Relationship Banking is for Everyone

Relationship Banking is for Everyone

Depending on where you bank, you may hear the term “private banking” or “relationship banking.” These terms are often used to describe services for wealthy individuals or people who have accounts beyond checking and savings accounts (e.g., investment portfolios, trusts, business accounts and/or complex loans).

But having a banker who knows you and your financial situation is for everyone. Getting thorough and sound financial advice should not be reserved for people with complex needs. Both you and your bank win when your financial situation improves and flourishes, so be sure to leverage this mutual benefit to your advantage.

Here’s what to look for in your relationship with your bank and the people who work there:

  • First, beware of banks that stuff your mailbox or inbox with cash incentives to reel you in. Banks can blanket mailboxes and media everywhere with offers of cash or an interest rate for a specified timeframe to open an account, but that short-term gain doesn’t really pay off in the long term. That institution has assigned a dollar value to a relationship with you from the start, without knowing you or showing you the level of personalized service or advice they’re prepared to give. After that one-time bonus, what will they do to help you prosper?

  • Experienced professionals. The best advisors are those who have been in the business for years -- in both good economic times and bad. Experienced bankers tailor the advice based on what phase of life you’re in. If they don’t ask questions about your household and who’s in it and your needs, plans, and dreams for the next five, 10 or 20 years, they can’t possibly give you good financial advice. The best financial services professionals have seen clients through thick and thin, so you don’t have to feel self-conscious about sharing financial challenges with them. They’ve got your back and will give their best advice to help you get back on solid footing.

  • A heart for service. Does the team seek to help you with whatever you need, whether it’s assistance with the mobile or online banking app, tips for budgeting, using credit wisely or thinking ahead for a new baby or sale of your home and purchase of the next? The best bankers are those who love to help people. They’ll talk you through the pros and cons of all the options, and if they can’t help you, they’ll often refer you to someone who can, whether that’s a teammate or a CPA, bookkeeper, lawyer or realtor.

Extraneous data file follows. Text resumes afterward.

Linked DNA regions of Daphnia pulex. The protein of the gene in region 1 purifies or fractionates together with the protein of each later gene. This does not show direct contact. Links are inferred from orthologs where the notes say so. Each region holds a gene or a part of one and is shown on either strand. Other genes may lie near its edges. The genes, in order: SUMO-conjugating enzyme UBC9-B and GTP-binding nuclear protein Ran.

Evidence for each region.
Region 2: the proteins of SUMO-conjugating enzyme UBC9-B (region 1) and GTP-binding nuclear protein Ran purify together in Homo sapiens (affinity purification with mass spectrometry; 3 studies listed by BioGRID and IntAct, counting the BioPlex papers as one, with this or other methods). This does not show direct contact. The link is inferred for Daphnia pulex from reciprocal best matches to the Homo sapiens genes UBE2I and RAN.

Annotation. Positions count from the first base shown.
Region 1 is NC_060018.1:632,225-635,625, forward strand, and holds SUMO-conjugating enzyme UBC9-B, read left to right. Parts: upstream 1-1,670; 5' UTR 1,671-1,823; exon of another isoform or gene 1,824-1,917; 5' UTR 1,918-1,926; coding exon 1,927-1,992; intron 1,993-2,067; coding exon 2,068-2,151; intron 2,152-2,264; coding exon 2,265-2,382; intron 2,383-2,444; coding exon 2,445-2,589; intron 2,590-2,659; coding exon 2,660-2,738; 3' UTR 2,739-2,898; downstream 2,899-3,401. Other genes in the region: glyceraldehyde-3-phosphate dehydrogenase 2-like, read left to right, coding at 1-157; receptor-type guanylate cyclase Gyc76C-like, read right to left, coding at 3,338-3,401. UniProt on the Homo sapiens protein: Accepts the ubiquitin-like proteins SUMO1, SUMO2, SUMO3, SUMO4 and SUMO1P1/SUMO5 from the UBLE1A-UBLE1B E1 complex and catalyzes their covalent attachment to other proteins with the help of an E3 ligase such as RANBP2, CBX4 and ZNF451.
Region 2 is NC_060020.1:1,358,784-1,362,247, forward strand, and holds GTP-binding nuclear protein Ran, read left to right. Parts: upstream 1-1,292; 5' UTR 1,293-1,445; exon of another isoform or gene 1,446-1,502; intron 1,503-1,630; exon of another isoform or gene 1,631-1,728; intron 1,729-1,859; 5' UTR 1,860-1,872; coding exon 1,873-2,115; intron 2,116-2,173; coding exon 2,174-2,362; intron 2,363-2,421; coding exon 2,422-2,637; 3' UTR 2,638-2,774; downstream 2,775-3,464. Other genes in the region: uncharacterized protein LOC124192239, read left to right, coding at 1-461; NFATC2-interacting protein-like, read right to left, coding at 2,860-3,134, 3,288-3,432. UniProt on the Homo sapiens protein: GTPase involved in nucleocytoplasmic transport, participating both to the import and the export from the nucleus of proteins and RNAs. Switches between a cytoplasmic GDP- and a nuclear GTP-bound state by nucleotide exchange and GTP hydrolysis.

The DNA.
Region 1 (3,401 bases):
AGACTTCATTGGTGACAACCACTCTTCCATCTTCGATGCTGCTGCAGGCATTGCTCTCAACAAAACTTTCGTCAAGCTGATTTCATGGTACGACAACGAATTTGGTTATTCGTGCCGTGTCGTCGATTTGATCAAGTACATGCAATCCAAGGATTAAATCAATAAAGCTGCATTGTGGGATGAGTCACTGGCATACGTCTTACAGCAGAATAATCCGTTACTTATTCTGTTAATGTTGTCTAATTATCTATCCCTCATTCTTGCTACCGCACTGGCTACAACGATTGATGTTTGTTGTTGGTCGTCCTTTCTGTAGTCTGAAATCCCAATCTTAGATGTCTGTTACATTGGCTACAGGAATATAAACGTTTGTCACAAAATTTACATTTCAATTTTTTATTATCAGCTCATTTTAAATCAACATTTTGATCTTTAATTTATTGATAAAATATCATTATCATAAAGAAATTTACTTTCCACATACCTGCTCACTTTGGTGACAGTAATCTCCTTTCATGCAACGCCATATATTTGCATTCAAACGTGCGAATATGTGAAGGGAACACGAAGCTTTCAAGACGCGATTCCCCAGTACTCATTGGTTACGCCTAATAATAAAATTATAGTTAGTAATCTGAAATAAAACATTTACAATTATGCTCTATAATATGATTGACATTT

• Teamwork. A great financial services professional doesn’t do their job alone. They’re closely connected to people in other areas of the bank, including trust, wealth management, mortgage, credit, treasury services and more. Find someone who doesn’t just hand you off to the next banker but instead functions as a quarterback, coordinating the work with one or more of their teammates to ensure you have a great experience and that they are knowledgeable about your whole financial picture.

  • More ease in conducting your financial business. Look for a bank that seeks to make your life easier. That includes peace of mind that you trust your financial advisor to have your best interest in mind and tools to help you conduct your banking business more easily. To maximize ease, consider putting your personal and business accounts in one trusted institution, not just for convenience and efficiency but also for the benefit of relationship-based pricing. What’s more, when you ask for advice, your banker can see your full financial picture and make suggestions that best suit your current situation, goals and objectives.

And last but not least, how do you feel when you walk into the bank office? What’s the experience like? Do the people there seem happy to be working there and eager to assist you and get to know you? The best bank match for you is the one that makes you feel like you’re important, day in and day out, and that seeks to help you succeed.


Meena Batra is a financial advisor based at Pinnacle's Tysons Corner office in McLean, VA. She can be reached by phone at 571-695-9908 or by email at

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